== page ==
We get a great fight and the spotlight on a great character
SPOILERS FOR THE GOD OF HIGH SCHOOL EPISODE 2 AHEAD
After the preliminary round seen in the premiere, the second episode of The God of High School finds the three main characters Mori, Daewi, and Mira walking home. Mori is being Mori, a goofball that doesn't really take people's personal boundaries into account. This leads to Mira's sword being accidentally knocked off a bridge and into some water. Suddenly, the mood changes and Mira slaps Mori. She then tells him to leave. He has gone too far.
While it's always a little bit uncomfortable to watch friends have moments like this, it's pretty refreshing to see it here. Often, characters are built to just kinda put up with the lead, accepting their foibles because the hero is usually right or at least means well in the end. But Mira, in this moment, demands respect from him. She thinks too highly of her purpose for entering the tournament and has put too much hard work in to let someone mess around with her. How much hard work? Well, one single shot answers that question:
While her peers have well-manicured fingernails, we see that Mira's hands are littered with calluses. This is something that any martial artist (or anyone that's ever trained hard for a particular sport, or just exercises a lot in general) can relate to. Look at the hands of a Brazilian Jiu-jitsu enthusiast or someone who practices karate or a weightlifter and you'll see those same worn hands, covered in hardened skin from constant pressure and use.
I dive into this specific scene for two reasons: First of all, the second half of the episode is mostly devoted to a Tai chi user fighting an antagonist that seems to have trained in a pretty lethal (and fantastical) variation of Taekwondo. This is great and super fun to watch in an anime, but trying to apply actual stuff to a battle like this would feel a little disrespectful to both martial arts. I don't want to describe it like it's a Pokémon battle, where one type definitely has a magical advantage over another. "You see, my aikido throws are super effective against a Muay Thai striker!" If you want to see a real-life application of wildly differing styles, look up cheap MMA videos from the late '80s and early '90s where people were so ready to capitalize on the sport's burgeoning popularity that you'd find insane main events like "500 POUND SUMO WRESTLER VERSUS HEAVYWEIGHT CHAMPION DUDE FROM THE MALL WHO SAYS 'KUMITE' A LOT."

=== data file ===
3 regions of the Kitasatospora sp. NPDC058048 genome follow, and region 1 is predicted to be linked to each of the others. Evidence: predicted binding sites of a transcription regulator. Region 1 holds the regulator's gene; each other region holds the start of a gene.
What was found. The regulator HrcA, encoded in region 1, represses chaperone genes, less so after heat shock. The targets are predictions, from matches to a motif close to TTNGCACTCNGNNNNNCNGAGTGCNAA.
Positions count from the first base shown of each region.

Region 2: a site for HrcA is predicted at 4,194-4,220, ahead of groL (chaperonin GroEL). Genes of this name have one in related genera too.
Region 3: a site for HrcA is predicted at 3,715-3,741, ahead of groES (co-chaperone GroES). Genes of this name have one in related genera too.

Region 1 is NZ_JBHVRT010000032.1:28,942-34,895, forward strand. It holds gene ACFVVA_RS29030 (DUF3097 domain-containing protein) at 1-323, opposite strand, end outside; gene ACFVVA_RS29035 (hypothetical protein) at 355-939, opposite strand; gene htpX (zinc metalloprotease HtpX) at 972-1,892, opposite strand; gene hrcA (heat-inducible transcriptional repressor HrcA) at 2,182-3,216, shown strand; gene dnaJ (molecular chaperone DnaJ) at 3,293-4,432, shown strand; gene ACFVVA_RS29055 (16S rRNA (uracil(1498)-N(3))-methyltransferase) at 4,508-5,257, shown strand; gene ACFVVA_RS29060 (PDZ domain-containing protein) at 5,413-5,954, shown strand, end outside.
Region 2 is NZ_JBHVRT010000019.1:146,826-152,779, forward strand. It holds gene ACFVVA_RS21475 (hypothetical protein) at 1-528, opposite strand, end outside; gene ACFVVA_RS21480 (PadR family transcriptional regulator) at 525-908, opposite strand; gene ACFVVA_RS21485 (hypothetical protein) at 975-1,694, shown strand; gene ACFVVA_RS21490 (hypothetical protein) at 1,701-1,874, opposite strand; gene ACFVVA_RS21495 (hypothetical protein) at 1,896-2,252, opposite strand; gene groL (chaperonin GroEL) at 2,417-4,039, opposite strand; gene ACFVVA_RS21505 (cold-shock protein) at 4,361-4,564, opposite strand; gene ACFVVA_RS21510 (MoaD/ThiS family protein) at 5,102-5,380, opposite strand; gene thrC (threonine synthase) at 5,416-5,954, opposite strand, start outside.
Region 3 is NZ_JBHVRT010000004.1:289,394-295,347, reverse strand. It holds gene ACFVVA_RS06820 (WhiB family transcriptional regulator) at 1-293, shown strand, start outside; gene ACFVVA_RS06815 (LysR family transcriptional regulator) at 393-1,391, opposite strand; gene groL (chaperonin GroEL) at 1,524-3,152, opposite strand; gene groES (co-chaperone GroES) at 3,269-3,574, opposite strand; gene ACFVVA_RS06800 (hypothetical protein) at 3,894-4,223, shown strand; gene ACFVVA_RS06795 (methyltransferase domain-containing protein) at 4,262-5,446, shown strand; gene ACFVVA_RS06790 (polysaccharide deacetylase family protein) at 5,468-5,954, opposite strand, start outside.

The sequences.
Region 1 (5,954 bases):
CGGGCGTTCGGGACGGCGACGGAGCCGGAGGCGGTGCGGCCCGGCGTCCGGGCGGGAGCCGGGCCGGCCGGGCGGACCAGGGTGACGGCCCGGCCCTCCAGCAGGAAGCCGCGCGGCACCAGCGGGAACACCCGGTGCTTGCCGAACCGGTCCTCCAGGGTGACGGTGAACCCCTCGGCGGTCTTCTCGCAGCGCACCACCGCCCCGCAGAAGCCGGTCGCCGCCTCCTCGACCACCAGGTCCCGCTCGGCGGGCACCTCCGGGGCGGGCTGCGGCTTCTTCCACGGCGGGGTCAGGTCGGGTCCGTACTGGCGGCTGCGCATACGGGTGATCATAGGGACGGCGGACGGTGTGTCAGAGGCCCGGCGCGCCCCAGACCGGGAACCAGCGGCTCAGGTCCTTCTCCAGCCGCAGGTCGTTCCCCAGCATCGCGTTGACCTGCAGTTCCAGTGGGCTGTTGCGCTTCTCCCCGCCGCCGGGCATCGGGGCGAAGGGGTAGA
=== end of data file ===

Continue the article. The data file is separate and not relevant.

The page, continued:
And secondly, we don't see things like calluses enough in battle anime. Holding Goku's hands probably feels like grabbing a fistful of broken seashells. There is no way Roronoa Zoro moisturizes or uses one of those cool scrub things that looks like a cheese grater for your skin, so I doubt his hands are much better. But showing us the calluses removes the need for a long training montage or flashback. We see what's physically happened to her, something that can only happen if she's worked constantly to improve at Moon Light Sword Style. It says what we need to know about her and her dedication.
It also gives us our first real look at the series' emotional core. Sure, non-stop fighting in a bombastic anime tournament is great and neat and countless other adjectives, but you'll probably lose interest if you never find out what the fight means to its participants. Showing us Mira's will and her rough hands gives the tournament and the bonds that she's forming with Mori and Daewi more weight and meaning. Without it, we might as well just be typing "god of high school best fights subs high quality" on YouTube every Monday afternoon.
What did you think of Episode 2? Who is your favorite character so far? Let me know in the comments!
READ THE OFFICIAL GOD OF HIGH SCHOOL WEBTOON SERIES HERE AND WATCH THE GOD OF HIGH SCHOOL ON CRUNCHYROLL!
Daniel Dockery is a Senior Staff Writer for Crunchyroll. Follow him on Twitter!
Do you love writing? Do you love anime? If you have an idea for a features story, pitch it to Crunchyroll Features!